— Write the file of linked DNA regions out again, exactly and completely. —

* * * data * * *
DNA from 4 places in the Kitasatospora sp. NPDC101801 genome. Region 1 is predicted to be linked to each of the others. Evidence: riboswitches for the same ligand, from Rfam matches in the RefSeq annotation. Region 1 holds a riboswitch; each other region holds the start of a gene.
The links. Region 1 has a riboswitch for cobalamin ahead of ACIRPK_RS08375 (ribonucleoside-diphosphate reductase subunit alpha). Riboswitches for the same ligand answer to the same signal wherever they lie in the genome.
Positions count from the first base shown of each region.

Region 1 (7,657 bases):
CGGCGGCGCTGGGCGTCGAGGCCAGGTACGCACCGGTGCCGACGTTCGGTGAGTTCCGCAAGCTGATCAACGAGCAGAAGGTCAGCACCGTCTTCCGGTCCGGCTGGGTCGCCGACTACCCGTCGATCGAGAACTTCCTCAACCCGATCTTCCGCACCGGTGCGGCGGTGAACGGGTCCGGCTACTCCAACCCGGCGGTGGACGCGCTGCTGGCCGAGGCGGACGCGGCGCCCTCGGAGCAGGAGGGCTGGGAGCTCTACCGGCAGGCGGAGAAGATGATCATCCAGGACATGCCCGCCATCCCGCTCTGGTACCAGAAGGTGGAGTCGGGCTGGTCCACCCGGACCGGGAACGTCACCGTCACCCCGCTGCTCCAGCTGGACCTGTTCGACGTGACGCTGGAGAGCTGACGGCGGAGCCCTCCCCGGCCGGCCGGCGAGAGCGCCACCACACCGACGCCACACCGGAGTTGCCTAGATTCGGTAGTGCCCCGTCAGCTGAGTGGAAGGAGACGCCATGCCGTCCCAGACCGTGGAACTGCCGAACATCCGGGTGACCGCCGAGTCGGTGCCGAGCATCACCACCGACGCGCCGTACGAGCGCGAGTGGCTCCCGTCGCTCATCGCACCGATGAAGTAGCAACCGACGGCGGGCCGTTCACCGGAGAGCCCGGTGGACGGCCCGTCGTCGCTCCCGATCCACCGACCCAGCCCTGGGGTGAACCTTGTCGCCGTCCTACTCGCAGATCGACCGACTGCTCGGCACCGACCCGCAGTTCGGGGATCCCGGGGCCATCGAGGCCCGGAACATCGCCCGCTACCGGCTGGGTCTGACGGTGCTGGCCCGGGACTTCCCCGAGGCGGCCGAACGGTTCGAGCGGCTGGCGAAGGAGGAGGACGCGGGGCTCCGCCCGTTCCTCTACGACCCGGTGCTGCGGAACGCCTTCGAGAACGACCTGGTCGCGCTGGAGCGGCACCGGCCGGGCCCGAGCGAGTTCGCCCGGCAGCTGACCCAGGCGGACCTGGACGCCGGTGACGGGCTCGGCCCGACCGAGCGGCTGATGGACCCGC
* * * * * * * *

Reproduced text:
DNA from 4 places in the Kitasatospora sp. NPDC101801 genome. Region 1 is predicted to be linked to each of the others. Evidence: riboswitches for the same ligand, from Rfam matches in the RefSeq annotation. Region 1 holds a riboswitch; each other region holds the start of a gene.
The links. Region 1 has a riboswitch for cobalamin ahead of ACIRPK_RS08375 (ribonucleoside-diphosphate reductase subunit alpha). Riboswitches for the same ligand answer to the same signal wherever they lie in the genome.
Positions count from the first base shown of each region.

Region 1 (7,657 bases):
CGGCGGCGCTGGGCGTCGAGGCCAGGTACGCACCGGTGCCGACGTTCGGTGAGTTCCGCAAGCTGATCAACGAGCAGAAGGTCAGCACCGTCTTCCGGTCCGGCTGGGTCGCCGACTACCCGTCGATCGAGAACTTCCTCAACCCGATCTTCCGCACCGGTGCGGCGGTGAACGGGTCCGGCTACTCCAACCCGGCGGTGGACGCGCTGCTGGCCGAGGCGGACGCGGCGCCCTCGGAGCAGGAGGGCTGGGAGCTCTACCGGCAGGCGGAGAAGATGATCATCCAGGACATGCCCGCCATCCCGCTCTGGTACCAGAAGGTGGAGTCGGGCTGGTCCACCCGGACCGGGAACGTCACCGTCACCCCGCTGCTCCAGCTGGACCTGTTCGACGTGACGCTGGAGAGCTGACGGCGGAGCCCTCCCCGGCCGGCCGGCGAGAGCGCCACCACACCGACGCCACACCGGAGTTGCCTAGATTCGGTAGTGCCCCGTCAGCTGAGTGGAAGGAGACGCCATGCCGTCCCAGACCGTGGAACTGCCGAACATCCGGGTGACCGCCGAGTCGGTGCCGAGCATCACCACCGACGCGCCGTACGAGCGCGAGTGGCTCCCGTCGCTCATCGCACCGATGAAGTAGCAACCGACGGCGGGCCGTTCACCGGAGAGCCCGGTGGACGGCCCGTCGTCGCTCCCGATCCACCGACCCAGCCCTGGGGTGAACCTTGTCGCCGTCCTACTCGCAGATCGACCGACTGCTCGGCACCGACCCGCAGTTCGGGGATCCCGGGGCCATCGAGGCCCGGAACATCGCCCGCTACCGGCTGGGTCTGACGGTGCTGGCCCGGGACTTCCCCGAGGCGGCCGAACGGTTCGAGCGGCTGGCGAAGGAGGAGGACGCGGGGCTCCGCCCGTTCCTCTACGACCCGGTGCTGCGGAACGCCTTCGAGAACGACCTGGTCGCGCTGGAGCGGCACCGGCCGGGCCCGAGCGAGTTCGCCCGGCAGCTGACCCAGGCGGACCTGGACGCCGGTGACGGGCTCGGCCCGACCGAGCGGCTGATGGACCCGC